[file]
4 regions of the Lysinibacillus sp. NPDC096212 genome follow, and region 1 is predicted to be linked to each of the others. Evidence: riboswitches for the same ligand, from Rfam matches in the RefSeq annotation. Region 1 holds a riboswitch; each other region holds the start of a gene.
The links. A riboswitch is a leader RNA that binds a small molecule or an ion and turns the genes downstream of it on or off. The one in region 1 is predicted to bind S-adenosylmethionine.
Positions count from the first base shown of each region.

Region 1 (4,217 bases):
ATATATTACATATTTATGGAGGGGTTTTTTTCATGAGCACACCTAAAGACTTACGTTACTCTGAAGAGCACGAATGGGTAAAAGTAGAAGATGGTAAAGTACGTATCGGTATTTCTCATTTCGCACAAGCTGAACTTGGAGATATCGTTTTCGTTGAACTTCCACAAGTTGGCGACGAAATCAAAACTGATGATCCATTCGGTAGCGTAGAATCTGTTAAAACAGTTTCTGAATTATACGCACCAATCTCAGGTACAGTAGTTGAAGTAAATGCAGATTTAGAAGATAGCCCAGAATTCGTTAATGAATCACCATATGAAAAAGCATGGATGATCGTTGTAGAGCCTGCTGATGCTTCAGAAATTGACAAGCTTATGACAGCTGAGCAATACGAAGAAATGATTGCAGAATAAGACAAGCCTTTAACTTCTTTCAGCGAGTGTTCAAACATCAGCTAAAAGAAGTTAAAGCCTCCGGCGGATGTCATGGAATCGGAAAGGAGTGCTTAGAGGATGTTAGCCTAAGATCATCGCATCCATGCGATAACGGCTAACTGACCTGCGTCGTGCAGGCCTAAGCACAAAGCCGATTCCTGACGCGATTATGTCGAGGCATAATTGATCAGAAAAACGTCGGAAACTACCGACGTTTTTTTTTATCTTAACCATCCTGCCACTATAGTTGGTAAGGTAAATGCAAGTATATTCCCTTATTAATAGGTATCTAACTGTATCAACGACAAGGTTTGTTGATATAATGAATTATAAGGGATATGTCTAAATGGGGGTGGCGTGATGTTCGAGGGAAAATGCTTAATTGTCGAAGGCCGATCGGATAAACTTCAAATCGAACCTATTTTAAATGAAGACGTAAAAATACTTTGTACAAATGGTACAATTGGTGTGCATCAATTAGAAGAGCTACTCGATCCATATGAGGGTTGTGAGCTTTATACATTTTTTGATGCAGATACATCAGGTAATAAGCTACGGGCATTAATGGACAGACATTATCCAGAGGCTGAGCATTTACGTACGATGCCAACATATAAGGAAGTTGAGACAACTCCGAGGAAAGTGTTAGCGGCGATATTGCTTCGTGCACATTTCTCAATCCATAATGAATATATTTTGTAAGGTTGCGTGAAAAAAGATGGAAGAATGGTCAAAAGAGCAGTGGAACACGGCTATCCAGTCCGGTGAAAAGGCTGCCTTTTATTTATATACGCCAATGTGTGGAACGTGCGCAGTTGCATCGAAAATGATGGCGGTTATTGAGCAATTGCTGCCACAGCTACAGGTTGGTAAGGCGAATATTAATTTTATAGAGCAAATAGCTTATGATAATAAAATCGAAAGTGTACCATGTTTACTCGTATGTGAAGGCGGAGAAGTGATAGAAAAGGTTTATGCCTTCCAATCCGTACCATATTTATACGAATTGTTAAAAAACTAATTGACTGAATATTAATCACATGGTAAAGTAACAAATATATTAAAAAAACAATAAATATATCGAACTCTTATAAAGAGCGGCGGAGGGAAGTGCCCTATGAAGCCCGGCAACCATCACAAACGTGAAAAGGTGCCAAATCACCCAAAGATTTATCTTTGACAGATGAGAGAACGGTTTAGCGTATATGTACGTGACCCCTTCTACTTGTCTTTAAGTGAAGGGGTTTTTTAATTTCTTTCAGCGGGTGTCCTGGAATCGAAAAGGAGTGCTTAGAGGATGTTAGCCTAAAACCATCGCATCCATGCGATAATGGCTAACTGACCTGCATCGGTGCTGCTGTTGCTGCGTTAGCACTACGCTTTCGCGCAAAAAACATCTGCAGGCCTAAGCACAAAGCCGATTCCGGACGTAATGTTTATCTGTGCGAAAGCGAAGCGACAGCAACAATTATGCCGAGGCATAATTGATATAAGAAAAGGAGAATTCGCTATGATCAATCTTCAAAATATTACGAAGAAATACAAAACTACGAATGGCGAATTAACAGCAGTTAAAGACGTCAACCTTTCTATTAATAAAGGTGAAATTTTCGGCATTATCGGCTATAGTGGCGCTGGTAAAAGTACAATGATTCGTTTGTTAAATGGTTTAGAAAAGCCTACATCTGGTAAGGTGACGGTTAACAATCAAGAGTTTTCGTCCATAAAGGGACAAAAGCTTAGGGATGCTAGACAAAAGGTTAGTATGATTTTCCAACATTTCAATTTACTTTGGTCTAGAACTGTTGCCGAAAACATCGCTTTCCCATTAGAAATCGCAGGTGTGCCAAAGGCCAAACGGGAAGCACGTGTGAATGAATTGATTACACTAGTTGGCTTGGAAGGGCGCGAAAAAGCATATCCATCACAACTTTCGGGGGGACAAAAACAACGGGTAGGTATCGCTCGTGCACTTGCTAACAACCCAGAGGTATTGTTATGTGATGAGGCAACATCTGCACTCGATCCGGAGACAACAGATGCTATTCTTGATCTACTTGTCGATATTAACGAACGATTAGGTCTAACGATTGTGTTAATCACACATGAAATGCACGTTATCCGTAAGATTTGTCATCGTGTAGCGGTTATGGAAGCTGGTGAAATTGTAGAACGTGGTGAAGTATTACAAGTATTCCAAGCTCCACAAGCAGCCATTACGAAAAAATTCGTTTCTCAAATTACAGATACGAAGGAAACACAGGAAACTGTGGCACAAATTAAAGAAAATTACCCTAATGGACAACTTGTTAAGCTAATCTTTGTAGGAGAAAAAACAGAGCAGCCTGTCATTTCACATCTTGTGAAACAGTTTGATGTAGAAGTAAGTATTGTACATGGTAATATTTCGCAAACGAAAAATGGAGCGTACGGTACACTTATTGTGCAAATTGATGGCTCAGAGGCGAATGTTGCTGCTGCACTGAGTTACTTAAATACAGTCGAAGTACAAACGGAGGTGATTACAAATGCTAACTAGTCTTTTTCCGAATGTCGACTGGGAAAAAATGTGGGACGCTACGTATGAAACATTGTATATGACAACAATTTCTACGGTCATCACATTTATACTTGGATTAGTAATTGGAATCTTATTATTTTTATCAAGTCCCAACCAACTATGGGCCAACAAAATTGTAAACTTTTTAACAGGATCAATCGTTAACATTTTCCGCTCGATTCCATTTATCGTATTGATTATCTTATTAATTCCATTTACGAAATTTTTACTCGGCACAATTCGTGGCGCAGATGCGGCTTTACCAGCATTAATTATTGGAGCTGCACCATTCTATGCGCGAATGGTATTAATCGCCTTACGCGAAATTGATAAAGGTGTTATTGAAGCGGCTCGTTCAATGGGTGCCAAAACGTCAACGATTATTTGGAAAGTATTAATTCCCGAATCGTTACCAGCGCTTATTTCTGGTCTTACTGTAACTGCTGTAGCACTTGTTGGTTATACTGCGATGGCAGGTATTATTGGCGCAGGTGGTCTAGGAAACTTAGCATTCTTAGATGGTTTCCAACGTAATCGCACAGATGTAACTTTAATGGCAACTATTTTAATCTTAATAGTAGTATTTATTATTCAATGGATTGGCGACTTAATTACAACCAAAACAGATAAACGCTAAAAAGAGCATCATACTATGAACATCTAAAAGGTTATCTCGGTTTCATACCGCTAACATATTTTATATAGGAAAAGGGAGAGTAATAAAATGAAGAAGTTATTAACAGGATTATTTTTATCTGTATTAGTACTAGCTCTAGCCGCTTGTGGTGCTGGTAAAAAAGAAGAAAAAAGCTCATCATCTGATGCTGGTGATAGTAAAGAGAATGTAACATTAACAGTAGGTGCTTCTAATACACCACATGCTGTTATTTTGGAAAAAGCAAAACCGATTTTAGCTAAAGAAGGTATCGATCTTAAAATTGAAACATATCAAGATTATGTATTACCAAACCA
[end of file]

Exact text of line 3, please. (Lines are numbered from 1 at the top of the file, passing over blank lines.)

Positions count from the first base shown of each region.